Manila Nostalgia: Dewey Boulevard during the Japanese occupation
The Japanese occupation of the Philippines between 1942 and 1945, when Imperial Japan occupied the Commonwealth of the Philippines during World War II.
The invasion of the Philippines started on 8 December 1941, ten hours after the attack on Pearl Harbor. As at Pearl Harbor, American aircraft were severely damaged in the initial Japanese attack. Lacking air cover, the American Asiatic Fleet in the Philippines withdrew to Java on 12 December 1941. General Douglas MacArthur was ordered out, leaving his men at Corregidor on the night of 11 March 1942 for Australia, 4,000 km away. The 76,000 starving and sick American and Filipino defenders on Bataan surrendered on 9 April 1942, and were forced to endure the infamous Bataan Death March on which 7,000–10,000 died or were murdered. The 13,000 survivors on Corregidor surrendered on 6 May.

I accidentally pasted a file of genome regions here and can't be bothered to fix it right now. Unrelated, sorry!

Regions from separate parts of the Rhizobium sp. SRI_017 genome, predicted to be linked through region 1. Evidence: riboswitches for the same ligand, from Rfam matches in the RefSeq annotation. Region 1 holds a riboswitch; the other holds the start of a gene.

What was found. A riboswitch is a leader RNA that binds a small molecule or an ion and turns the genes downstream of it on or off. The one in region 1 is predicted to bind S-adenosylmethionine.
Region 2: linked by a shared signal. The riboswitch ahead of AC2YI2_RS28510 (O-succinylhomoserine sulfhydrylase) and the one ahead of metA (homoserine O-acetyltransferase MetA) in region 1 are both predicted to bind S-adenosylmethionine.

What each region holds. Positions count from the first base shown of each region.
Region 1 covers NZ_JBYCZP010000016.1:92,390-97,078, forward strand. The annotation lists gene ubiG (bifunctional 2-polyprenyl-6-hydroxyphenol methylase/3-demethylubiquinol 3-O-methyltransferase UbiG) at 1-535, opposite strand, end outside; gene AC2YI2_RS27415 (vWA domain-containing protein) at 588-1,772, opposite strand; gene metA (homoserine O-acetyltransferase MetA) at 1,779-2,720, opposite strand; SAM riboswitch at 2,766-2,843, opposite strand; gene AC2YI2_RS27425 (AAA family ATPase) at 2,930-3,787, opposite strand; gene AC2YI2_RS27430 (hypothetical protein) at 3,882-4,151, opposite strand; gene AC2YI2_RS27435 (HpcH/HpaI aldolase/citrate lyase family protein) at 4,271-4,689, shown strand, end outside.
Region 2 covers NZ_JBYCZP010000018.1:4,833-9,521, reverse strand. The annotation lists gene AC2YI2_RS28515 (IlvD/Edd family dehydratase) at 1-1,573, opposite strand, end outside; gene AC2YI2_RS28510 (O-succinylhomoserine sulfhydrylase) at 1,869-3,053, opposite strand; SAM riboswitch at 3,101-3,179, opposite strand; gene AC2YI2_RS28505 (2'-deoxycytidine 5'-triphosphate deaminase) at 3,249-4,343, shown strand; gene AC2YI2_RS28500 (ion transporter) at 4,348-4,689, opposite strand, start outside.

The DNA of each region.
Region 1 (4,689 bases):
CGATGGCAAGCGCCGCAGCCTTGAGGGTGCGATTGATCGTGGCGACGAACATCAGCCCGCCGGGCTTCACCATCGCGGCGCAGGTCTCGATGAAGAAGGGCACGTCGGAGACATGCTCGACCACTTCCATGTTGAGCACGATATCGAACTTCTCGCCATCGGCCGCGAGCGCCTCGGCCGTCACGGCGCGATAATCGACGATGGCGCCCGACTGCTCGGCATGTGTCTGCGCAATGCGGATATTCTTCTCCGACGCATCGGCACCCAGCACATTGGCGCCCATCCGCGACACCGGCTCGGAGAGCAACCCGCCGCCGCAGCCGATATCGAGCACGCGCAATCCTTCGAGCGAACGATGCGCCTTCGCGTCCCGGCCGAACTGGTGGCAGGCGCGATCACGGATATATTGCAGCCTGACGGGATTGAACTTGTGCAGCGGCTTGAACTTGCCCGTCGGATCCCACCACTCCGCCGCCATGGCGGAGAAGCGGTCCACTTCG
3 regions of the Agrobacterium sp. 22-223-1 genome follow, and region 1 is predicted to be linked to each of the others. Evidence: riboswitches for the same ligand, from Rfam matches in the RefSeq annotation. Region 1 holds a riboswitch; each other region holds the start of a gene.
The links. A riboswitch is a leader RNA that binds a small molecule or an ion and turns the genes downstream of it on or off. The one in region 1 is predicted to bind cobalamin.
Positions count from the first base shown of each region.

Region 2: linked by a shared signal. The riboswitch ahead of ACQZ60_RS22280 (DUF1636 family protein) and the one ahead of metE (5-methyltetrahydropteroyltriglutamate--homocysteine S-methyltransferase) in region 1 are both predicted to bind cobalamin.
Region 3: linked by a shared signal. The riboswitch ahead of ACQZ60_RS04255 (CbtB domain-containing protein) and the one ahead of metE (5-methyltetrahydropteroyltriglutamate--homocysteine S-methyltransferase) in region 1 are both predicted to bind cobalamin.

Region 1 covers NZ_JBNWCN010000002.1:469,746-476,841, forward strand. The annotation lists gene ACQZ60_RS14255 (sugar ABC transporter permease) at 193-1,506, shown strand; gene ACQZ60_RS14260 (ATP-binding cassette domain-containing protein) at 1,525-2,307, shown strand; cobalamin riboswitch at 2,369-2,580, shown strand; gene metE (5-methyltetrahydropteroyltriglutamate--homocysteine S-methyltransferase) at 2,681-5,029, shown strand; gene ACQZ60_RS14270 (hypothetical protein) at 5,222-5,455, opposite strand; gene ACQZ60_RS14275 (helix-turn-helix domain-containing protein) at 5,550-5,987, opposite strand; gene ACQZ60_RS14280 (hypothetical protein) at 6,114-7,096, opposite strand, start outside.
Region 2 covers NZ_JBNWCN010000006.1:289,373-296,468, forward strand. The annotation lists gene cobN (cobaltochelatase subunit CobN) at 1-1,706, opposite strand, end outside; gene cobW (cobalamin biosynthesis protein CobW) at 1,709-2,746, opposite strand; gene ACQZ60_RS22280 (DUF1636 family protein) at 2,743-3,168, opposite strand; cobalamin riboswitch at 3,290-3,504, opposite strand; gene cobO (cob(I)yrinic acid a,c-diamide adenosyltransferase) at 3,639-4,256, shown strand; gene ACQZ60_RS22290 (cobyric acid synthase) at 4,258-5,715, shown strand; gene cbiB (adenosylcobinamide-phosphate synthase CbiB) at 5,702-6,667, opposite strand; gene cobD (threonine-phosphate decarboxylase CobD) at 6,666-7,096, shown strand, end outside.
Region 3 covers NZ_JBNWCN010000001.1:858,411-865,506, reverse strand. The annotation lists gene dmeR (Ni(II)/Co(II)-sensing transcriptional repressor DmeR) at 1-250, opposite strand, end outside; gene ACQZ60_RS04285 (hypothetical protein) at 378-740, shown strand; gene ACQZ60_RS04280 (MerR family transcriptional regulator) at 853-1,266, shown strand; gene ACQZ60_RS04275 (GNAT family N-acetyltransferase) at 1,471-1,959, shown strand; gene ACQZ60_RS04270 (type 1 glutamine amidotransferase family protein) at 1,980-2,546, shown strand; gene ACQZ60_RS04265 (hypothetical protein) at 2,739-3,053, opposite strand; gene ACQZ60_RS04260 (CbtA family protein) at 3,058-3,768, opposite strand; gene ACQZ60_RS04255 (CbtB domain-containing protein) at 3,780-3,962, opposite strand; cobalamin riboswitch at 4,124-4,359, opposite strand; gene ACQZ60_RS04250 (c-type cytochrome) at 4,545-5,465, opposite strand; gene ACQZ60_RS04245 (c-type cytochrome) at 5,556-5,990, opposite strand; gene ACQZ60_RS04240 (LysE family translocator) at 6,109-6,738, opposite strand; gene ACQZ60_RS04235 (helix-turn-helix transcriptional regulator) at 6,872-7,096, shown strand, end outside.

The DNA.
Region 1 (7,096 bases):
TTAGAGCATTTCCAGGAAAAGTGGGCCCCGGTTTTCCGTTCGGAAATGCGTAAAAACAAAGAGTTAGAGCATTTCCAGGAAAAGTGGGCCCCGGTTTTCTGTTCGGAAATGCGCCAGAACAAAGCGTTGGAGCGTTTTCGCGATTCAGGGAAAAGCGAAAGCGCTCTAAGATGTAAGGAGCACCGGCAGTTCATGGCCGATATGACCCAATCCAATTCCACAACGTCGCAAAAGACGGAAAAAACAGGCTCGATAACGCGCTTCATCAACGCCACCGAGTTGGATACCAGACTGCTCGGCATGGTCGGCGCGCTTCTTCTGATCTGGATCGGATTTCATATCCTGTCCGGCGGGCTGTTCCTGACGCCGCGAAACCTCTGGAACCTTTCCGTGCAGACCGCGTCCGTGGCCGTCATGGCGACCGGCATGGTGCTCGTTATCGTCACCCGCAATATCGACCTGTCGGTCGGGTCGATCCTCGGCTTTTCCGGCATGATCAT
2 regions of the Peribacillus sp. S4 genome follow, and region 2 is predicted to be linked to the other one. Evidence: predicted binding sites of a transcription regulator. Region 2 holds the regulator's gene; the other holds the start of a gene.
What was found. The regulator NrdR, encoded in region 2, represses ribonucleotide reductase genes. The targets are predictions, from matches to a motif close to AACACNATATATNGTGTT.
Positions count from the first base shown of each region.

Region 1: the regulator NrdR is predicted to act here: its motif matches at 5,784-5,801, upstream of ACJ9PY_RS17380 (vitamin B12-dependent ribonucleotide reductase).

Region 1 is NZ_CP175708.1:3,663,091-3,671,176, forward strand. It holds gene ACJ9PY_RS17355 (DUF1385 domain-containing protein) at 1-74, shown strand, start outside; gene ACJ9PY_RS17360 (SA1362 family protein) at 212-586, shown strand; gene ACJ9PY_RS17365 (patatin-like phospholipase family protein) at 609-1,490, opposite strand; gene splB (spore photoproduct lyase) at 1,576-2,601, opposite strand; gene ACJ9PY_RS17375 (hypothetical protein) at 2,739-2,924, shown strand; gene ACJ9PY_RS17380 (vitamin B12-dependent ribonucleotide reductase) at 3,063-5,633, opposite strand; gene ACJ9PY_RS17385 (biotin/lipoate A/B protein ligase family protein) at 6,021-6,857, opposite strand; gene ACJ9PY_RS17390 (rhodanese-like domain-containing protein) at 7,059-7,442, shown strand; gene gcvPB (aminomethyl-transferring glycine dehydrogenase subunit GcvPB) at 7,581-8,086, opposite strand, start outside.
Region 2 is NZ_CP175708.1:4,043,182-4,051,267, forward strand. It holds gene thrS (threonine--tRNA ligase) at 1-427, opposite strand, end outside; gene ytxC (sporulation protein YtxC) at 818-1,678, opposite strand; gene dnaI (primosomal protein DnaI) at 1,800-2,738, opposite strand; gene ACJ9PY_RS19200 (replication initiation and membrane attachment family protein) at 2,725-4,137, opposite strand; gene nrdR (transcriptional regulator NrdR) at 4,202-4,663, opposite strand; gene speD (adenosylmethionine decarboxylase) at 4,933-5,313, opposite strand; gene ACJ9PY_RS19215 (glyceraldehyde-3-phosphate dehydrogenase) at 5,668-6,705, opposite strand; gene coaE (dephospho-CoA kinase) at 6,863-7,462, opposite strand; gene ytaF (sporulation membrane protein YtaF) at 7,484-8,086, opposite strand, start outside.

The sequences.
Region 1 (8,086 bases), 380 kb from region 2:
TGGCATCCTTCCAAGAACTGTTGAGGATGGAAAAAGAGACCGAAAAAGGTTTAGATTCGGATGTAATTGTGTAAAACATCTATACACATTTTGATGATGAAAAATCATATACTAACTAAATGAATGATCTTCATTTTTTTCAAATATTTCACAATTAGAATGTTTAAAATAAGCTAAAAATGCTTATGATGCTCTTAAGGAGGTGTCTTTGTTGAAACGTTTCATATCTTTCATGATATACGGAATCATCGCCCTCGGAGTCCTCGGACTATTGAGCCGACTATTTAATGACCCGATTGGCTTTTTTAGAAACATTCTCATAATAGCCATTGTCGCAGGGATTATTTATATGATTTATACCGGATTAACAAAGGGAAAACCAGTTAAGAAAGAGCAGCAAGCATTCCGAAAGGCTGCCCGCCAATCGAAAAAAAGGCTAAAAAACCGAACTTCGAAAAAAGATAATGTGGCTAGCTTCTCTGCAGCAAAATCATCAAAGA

Japan occupied the Philippines for over three years, until the surrender of Japan. A highly effective guerilla campaign by Philippine resistance forces controlled sixty percent of the islands, mostly jungle and mountain areas. MacArthur supplied them by submarine, and sent reinforcements and officers. Filipinos remained loyal to the United States, partly because of the American guarantee of independence, and also because the Japanese had pressed large numbers of Filipinos into work details and even put young Filipino women into brothels.
General MacArthur kept his promise to return to the Philippines on 20 October 1944. The landings on the island of Leyte were accompanied by a force of 700 vessels and 174,000 men. Through December 1944, the islands of Leyte and Mindoro were cleared of Japanese soldiers. During the campaign, the Imperial Japanese Army conducted a suicidal defense of the islands. Cities such as Manila (the second most destroyed Allied city in WWII) were reduced to rubble. Between 500,000 and 1,000,000 Filipinos died during the occupation. View Source
Published on Jun 26, 2013